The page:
How SMBs Can Benefit from the Democratization of IT Outsourcing

IT outsourcing has been known for high-ticket consulting jobs where IT bodies from overseas are used for projects. Once the Fortune 500's playground, IT outsourcing is now being used by small and midsize businesses to build e-commerce sites, use mobile applications to lure customers or integrate open-source tools into tech support. Here, Knowledge Center contributor Srinivas Balasubramanian explains how small and midsize businesses can benefit from the democratization of IT outsourcing.


Especially in an environment that continues to deliver bad economic news, how can a company with tight budgets and stretched resources keep "success" and "profitability" in their vocabulary? Take, for example, a midsized optical equipment manufacturer. Since 2002, they have grown quickly, and currently bring in several hundred million dollars in revenue. But with rapid growth comes a lag in IT. Their internal IT systems couldn't keep pace.

The company was running on a lightweight ERP and CRM solution, and the IT staff was reduced to firefighting individual business unit issues on the most basic business applications. When the new CIO joined, he deemed that the company needed a business intelligence framework, but he was severely hindered by a low-and what some would call ridiculous-budget.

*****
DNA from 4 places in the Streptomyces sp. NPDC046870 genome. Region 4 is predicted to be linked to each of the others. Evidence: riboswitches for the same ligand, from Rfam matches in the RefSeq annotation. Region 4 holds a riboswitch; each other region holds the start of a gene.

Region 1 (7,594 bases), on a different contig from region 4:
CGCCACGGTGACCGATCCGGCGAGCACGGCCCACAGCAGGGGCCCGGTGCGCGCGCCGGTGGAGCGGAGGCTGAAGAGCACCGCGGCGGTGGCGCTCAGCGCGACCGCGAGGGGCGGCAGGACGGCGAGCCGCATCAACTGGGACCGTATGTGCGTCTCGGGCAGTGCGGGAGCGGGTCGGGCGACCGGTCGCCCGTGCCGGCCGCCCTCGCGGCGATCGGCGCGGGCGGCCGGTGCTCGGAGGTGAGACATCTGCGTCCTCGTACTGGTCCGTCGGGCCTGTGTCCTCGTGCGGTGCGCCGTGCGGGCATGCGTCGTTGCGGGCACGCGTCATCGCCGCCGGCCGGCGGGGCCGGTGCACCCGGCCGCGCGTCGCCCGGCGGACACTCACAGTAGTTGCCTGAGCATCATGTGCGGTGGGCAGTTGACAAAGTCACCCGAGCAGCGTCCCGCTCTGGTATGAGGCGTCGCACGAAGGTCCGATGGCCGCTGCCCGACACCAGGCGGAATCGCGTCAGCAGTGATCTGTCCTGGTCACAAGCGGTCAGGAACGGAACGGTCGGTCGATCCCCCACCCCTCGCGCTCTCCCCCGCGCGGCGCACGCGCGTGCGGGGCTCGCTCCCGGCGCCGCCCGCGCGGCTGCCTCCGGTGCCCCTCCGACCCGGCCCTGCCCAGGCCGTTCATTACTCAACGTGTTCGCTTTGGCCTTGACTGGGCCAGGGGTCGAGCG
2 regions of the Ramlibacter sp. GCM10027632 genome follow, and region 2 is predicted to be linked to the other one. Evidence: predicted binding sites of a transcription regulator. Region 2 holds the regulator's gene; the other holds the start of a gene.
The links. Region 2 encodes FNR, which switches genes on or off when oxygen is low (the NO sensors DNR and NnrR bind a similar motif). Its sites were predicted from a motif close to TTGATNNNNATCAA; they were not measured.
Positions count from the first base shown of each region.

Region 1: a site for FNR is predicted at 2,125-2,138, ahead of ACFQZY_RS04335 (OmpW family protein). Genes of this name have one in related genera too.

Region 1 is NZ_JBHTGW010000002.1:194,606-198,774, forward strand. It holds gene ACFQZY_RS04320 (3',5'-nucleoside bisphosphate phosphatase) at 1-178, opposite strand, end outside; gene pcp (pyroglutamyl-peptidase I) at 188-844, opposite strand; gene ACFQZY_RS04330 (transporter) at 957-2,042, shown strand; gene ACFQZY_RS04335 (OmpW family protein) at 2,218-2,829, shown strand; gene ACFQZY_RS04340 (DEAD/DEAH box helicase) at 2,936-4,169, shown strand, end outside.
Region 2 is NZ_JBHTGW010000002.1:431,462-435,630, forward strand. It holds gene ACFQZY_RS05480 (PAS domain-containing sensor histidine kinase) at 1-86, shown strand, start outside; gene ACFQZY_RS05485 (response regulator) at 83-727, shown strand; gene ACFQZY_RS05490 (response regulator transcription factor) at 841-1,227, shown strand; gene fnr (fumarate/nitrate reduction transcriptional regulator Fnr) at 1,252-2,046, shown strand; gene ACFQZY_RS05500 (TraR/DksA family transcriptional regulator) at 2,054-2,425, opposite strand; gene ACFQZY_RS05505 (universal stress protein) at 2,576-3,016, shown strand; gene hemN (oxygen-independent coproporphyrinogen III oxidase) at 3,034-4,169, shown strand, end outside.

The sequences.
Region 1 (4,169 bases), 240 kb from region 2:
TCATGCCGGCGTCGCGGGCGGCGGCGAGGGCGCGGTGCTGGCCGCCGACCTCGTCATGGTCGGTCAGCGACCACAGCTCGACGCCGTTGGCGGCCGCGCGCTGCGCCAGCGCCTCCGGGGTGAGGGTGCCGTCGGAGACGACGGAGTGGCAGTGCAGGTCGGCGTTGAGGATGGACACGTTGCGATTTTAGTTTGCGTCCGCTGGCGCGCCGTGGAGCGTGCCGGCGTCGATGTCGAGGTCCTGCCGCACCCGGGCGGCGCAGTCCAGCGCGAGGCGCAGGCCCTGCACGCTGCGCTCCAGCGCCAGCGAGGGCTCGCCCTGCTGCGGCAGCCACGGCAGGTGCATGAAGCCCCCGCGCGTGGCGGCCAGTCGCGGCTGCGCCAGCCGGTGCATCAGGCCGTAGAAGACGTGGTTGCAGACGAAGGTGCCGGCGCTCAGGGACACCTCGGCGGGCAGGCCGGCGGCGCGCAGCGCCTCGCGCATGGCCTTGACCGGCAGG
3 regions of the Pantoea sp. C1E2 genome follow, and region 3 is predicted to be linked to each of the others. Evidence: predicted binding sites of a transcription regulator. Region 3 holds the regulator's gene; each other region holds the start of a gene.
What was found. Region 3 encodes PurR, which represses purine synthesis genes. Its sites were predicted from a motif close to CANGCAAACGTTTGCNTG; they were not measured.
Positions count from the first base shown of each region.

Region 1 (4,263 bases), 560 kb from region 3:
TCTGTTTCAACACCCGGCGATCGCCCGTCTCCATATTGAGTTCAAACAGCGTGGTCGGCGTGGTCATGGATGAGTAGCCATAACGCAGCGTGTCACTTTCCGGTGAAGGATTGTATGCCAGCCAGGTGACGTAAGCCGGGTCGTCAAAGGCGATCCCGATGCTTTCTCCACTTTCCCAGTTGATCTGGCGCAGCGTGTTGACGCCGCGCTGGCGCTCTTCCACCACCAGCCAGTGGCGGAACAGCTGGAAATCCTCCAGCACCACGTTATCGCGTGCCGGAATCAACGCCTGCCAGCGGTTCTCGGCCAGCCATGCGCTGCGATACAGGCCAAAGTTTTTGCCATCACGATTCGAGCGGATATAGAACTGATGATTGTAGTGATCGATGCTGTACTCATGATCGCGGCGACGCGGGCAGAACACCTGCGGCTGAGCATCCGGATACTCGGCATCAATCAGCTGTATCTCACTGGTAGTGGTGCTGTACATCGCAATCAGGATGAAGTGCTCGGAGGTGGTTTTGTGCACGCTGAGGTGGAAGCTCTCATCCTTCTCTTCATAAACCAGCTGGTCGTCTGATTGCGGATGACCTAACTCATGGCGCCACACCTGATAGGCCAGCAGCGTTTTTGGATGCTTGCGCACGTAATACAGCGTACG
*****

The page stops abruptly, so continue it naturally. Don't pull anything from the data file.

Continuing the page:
After running fast and hard for so many years, the only way to secure the expert resources to do the work in time and at a reasonable cost was to team up with an outsourcing partner.

By executing the project offshore, the new CIO stayed within budget (at a rate of $25 per hour), implemented an open-source BI solution to which he wouldn't otherwise have had access, and maybe most importantly, over-delivered on his project goal by getting the BI application accessible on mobile devices.

Leveling the IT playing field

Four or five years ago, it would have been impossible for a company of this size to work with outsourcers on this project. Why? Until recently, most outsourcers focused on big-bang projects for Fortune 500 or even Global 2000 companies-such as SAP implementations or mainframe maintenance projects that required "bodies" to write and maintain legacy technologies. Even if they had the expertise, the price was too high. While small independents might have been able to do part of the job for the right price, they weren't able to scale to the complexity required.

All that has changed. Today, a new breed of companies has emerged to democratize IT outsourcing, bringing more value to companies of all sizes with competitive pricing and skills-based expertise for projects such as building e-commerce sites, using mobile applications to lure customers, and integrating open-source tools into tech support.